Wanda’s ‘reality’ is visibly coming apart around her, as TV’s, game controllers, furniture and more all regress to older items in front of her eyes. The stork from Episode Three even makes a very brief reappearance. She is attempting to regain control of it by escaping from everyone for a day to try and regroup. Agnes takes Billy and Tommy under her wing to give Wanda a break. The boys seem to revel in this opportunity, telling her that it’s quieter there, especially inside her head. A clear reference to everything that Wanda is trying to do inside her mind.

One thing she is trying to do is to stop Vision leaving The Hex in the van Darcy stole from the circus. In a scene almost identical to Jim Carrey trying to escape Seahaven in The Truman Show, the closer they get to escaping, the more artificial obstacles are put in their way.

While Vision and Darcy are trying to get out of The Hex, Monica Rambeau is trying to get back in. The attempted entry with a space vehicle fails miserably, so she forces her way in on her own. As Darcy had warned her, her cells had already been affected by Wanda kicking her out of The Hex, so trying to get back in has mutated them even more. We saw her eyes turn blue as her powers manifested themselves. Then, she even made the classic Marvel Superhero kneel pose as she landed outside Wanda’s house for a showdown. We know this is a setup for Captain Marvel 2 but I hope we’ll get a real glimpse into her powers over the last couple of episodes.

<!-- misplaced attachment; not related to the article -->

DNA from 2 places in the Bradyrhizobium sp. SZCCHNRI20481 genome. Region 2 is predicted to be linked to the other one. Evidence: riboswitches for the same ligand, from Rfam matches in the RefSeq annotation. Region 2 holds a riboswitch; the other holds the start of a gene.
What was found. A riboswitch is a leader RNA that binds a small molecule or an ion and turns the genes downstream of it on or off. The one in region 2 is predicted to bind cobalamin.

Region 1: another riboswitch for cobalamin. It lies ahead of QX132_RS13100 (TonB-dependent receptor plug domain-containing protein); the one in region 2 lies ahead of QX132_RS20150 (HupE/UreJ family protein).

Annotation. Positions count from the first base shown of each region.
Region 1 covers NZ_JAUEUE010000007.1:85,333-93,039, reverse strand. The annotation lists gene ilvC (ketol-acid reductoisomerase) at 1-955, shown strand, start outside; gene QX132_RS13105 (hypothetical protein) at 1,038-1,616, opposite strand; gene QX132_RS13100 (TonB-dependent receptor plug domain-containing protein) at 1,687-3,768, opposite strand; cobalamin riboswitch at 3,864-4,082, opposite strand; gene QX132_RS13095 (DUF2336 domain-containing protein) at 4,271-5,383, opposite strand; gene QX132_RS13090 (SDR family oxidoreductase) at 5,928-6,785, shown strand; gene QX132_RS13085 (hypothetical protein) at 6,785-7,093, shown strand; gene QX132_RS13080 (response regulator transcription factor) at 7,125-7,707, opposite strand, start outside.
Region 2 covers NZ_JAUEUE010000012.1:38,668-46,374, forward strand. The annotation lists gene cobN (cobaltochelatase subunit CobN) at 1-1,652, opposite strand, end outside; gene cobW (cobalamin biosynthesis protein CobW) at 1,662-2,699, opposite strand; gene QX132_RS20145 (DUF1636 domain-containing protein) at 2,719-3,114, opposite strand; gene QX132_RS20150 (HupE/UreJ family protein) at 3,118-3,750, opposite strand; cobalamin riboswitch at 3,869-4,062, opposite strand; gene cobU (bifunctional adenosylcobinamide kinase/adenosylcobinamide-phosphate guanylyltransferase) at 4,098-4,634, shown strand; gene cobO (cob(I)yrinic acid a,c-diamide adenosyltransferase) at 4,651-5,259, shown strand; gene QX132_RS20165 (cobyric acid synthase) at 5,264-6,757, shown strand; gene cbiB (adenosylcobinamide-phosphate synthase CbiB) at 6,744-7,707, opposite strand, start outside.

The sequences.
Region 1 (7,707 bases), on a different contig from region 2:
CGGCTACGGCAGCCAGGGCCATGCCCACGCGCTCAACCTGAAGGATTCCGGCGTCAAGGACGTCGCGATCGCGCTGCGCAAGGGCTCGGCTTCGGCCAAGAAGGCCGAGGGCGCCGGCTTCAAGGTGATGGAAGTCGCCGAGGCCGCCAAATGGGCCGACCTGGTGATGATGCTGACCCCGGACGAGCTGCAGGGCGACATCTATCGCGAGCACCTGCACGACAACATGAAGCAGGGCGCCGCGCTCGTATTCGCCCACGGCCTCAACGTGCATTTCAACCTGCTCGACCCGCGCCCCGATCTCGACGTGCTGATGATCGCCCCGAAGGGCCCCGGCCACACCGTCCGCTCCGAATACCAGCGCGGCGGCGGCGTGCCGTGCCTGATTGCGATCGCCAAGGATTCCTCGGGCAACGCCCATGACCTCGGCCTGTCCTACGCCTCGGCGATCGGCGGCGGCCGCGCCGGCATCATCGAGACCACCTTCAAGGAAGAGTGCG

Spectrum powers

But the big moment came after their confrontation in which Monica pleads with Wanda to destroy The Hex, to no avail. Agnes then takes her into her house to calm her down. Wanda realises Tommy and Billy are nowhere to be seen and goes into the basement, at Agnes’ urging. She then discovers a sprawling medieval crypt in the basement, and finally discovers what we’ve known all along – Agnes is Agatha Harkness. Agatha then uses her powers on Wanda, but we won’t see the effect of them till Episode Eight.

Introducing Agatha